Margarita Mercado has been working in the Los Angeles Unified School District for nearly 30 years and on Thursday, her final day of picketing, she said was one of her proudest days.
Mercado said her son, 12 year-old Adam Martinez, and her daughter, 11-year-old Daisy Martinez, said they wanted to attend the picket with their mom. She agreed, on one condition — they had to wake up to be at Langdon Avenue Elementary School in North Hills by 6:30 a.m.
“They said, ‘Mom, we want to go,’ and I was like, ‘You kids have school,’ and they said, ‘No, Mom, we want to go and make a difference,’” said Mercado. “I’m like, ‘If you wake up, we’ll go. If not, I’m going.’ I mean, they just got dressed like it was 8 o’clock in the morning. They really wanted to go.”
Mercado said her co-workers teased her about making her kids come, but she replied saying, “I didn’t make them, they wanted to come.” Both of her children go to school at Rosedell North and she said her children have always been very supportive of those who work in education.
“We were picketing outside of my school, which is Langdon Avenue Elementary, from 6:30 a.m. to 7:30 a.m. Then I just rushed them so they can come to school here,” said Mercado. “My kids are very passionate about what’s right and being supportive to other workers who are not getting what they deserve.”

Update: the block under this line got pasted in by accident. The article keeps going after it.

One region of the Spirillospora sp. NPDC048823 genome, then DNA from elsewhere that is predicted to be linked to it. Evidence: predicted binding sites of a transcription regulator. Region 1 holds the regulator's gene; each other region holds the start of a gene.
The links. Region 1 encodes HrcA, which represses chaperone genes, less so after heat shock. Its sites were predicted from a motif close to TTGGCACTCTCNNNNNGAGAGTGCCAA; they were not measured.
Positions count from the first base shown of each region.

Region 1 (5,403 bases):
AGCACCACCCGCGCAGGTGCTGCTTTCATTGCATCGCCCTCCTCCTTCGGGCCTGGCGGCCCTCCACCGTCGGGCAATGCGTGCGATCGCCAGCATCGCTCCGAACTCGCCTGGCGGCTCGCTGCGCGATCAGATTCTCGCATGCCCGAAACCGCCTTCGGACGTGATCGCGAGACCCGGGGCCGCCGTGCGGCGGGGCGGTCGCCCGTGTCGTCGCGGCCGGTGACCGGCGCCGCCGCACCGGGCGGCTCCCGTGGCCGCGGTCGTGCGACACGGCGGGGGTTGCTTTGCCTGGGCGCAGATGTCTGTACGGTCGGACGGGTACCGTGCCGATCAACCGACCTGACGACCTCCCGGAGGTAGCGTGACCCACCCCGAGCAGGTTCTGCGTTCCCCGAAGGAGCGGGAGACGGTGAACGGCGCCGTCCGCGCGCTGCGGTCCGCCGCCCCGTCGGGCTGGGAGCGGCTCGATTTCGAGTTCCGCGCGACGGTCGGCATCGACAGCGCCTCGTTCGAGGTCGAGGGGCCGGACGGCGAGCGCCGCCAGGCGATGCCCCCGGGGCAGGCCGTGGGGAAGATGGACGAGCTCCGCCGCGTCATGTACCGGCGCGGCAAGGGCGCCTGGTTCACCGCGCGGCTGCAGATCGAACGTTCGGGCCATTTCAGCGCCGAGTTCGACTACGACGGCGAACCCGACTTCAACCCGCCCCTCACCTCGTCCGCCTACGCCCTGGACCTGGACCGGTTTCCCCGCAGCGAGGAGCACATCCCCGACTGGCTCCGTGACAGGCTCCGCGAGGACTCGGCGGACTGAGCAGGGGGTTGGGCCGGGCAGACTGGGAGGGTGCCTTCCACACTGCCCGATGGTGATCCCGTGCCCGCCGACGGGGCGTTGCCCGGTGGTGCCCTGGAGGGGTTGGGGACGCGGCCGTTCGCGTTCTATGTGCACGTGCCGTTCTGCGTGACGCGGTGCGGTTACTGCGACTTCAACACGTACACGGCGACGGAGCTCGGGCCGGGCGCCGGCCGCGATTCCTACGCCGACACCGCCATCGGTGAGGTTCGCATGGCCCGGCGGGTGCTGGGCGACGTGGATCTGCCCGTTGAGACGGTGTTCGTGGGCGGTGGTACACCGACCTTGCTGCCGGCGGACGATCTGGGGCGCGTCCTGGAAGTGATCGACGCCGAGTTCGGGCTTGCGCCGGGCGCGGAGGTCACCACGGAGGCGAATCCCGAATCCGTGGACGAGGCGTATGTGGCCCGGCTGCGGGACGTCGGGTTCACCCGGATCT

On Tuesday, the union representing the district’s custodians, bus drivers, maintenance workers and other employees — Service Employees International Union Local 99 — organized a three-day walkout, which ended on Thursday. L.A. Mayor Karen Bass has acted as a mediator during the negotiations.
The school district has offered a pay increase of 23%, which fell short of what the union was asking for — a 30% raise, according to Mercado.
On Tuesday, LAUSD Superintendent Alberto Carvalho issued a statement on the status of the negotiations.
“I understand our employees’ frustration that has been brewing, not just for a couple of years, but probably for decades. And it is on the basis of recognizing historic inequities that we have put on the table a historic proposal,” read Carvalho’s statement. “This offer addresses the needs and concerns from the union, while also remaining fiscally responsible and keeping the district in a financially stable position.”
Mercado said that while the strike was short-lived, if necessary, she’ll be back out there if another one is called for.